The Wacky Letter Version of an Arms Race?
Does anybody else find this to be as irritating as I do? At websites like Ticketmaster and other online ticket sellers, you are required to perform a "word verification" procedure with "words" written in such wacky "letters" that it makes the "word" virtually unreadable, like in the examples above. It sometimes takes three or four attempts for me to type a "word" correctly, and even then it seems like I am mostly just guessing, as if there might actually be multiple acceptable "words."
There's actually a more technical term for trying to read unreadable wacky letters, it's called CAPTCHA (Completely Automated Public Turing test to tell Computers and Humans Apart) which is "a type of challenge-response test used in computing as an attempt to ensure that the response is generated by a person."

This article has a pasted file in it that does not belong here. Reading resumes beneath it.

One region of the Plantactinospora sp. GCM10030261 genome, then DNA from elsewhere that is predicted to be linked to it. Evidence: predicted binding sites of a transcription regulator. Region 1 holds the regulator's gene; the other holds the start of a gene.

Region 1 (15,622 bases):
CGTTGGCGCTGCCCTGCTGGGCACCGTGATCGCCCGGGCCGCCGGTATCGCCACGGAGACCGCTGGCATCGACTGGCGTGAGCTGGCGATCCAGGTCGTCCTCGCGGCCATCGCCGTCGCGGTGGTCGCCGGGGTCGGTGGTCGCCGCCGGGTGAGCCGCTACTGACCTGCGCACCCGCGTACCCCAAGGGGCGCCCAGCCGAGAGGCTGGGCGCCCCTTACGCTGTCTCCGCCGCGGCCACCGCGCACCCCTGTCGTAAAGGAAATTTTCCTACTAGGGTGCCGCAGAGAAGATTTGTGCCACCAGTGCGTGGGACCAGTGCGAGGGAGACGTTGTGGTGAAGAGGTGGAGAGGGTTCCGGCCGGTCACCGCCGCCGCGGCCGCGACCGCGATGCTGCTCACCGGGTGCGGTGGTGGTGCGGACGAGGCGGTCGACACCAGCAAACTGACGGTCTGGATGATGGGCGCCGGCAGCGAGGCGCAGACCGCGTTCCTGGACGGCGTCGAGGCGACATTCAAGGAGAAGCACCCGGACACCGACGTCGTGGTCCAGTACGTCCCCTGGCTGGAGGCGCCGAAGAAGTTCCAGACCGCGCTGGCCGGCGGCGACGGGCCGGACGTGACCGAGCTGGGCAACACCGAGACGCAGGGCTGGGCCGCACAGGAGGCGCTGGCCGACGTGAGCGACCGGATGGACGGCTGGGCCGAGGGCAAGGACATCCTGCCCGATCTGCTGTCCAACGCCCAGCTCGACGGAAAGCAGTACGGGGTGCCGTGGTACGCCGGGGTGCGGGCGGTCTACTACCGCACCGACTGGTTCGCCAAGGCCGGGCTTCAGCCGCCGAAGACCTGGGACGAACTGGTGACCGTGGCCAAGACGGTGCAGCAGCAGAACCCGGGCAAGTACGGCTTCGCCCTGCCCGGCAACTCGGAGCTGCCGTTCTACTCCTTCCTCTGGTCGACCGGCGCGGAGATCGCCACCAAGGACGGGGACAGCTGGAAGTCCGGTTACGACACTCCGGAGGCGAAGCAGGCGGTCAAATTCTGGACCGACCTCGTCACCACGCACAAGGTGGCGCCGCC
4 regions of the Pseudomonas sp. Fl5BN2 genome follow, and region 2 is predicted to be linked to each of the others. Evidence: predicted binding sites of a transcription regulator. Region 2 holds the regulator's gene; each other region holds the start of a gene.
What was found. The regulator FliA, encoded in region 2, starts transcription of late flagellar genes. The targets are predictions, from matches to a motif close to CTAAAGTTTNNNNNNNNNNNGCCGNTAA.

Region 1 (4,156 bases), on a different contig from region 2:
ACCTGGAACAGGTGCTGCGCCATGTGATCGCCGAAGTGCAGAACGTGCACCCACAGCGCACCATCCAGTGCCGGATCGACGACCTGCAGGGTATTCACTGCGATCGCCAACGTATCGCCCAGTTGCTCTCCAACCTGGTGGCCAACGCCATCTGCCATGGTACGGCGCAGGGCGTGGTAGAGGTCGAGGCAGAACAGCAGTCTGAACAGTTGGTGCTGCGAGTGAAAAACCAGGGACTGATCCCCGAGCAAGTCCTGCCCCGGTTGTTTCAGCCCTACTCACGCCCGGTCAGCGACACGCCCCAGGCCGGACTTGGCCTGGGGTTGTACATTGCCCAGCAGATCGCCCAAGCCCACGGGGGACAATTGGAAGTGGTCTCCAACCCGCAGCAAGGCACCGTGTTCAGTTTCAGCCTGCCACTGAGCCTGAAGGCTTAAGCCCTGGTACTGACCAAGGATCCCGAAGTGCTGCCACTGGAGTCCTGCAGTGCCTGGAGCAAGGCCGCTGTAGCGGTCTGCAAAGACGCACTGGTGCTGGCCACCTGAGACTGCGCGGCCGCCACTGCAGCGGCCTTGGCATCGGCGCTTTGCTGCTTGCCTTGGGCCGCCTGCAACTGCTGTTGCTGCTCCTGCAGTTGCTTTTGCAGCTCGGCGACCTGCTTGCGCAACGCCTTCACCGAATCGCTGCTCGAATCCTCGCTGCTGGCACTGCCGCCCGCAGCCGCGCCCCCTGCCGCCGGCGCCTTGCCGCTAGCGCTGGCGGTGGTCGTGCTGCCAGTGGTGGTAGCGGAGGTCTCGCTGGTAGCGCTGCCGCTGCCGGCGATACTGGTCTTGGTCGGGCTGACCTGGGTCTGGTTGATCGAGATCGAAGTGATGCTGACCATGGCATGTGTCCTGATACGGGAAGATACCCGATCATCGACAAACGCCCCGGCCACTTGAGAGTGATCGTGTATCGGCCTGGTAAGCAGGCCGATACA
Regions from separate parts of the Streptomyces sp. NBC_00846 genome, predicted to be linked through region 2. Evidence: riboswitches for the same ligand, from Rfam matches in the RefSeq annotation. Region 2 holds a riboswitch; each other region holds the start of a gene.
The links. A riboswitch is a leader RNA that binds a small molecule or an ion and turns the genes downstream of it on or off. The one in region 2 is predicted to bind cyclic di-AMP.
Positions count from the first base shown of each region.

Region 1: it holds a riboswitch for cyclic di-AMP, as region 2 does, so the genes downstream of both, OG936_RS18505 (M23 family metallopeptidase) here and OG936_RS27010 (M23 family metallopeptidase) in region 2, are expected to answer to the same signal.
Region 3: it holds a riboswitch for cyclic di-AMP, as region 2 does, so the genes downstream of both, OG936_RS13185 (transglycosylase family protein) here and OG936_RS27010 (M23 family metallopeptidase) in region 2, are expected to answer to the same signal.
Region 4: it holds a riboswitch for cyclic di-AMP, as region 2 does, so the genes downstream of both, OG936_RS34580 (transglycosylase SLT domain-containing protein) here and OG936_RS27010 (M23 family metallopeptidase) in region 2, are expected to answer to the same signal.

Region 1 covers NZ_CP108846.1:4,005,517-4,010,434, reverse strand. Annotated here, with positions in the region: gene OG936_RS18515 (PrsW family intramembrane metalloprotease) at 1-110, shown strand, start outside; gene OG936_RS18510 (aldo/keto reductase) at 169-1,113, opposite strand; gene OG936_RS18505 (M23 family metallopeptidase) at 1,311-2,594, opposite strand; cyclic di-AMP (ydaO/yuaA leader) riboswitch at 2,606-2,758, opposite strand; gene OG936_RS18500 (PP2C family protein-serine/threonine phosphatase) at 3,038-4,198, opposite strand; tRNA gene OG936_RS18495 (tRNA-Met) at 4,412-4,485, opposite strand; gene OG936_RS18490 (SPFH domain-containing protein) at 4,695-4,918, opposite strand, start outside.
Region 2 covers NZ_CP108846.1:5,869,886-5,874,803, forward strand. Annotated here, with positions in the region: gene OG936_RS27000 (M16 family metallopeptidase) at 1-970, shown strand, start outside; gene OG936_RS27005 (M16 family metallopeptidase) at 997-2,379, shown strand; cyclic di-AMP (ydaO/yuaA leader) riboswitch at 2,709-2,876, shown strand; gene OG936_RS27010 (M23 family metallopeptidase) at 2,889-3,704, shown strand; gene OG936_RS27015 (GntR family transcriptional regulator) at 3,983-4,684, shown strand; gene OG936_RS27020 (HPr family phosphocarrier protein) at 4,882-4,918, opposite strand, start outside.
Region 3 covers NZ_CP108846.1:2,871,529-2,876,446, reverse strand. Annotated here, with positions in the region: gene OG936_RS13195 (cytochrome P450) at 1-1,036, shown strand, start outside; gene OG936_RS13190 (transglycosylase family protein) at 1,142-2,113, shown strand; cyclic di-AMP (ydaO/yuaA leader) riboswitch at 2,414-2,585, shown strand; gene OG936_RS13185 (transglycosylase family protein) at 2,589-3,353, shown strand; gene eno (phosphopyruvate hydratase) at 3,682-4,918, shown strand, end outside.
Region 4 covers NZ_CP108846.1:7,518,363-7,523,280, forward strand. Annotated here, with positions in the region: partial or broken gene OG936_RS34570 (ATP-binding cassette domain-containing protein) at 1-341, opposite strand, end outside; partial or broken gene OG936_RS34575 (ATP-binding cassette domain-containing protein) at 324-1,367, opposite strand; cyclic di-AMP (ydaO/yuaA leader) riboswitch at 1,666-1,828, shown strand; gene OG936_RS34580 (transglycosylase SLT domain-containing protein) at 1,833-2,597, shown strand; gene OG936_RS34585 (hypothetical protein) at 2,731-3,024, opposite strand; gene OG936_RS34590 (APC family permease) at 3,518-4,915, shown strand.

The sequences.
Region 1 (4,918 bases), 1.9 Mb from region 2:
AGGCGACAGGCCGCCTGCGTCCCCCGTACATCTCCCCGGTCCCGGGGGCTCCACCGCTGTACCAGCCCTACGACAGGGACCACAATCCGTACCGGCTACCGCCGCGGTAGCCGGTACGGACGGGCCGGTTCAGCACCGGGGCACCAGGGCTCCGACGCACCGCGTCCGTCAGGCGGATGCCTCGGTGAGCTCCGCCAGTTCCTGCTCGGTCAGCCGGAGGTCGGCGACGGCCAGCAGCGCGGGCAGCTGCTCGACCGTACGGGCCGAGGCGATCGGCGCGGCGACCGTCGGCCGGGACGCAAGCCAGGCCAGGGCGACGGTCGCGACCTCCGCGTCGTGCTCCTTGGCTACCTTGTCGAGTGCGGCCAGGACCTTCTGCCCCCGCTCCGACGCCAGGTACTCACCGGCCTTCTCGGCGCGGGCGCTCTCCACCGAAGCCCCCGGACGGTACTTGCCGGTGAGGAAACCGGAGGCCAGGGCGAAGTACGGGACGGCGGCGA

The "wacky word" verification known as CAPTCHA is therefore an attempt to stop ticket purchases using "ticket bot software" and verify that it's an actual person buying the ticket. However, ticket software companies like TicketBots (available here for $990) claim their products have a "CAPTCHA bypass" feature to somehow get around the word verification requirement.
So it must be like a "wacky letter" version of an "arms race," where Ticketmaster and other online ticket sellers try to stay one step ahead of the "CAPTCHA bypass" features of the bot software by making the letters wackier and wackier to the point that they are now mostly unreadable? And if the "CAPTCHA bypass" features of the bot software actually work, it appears that the bot software is winning the "wacky letter race."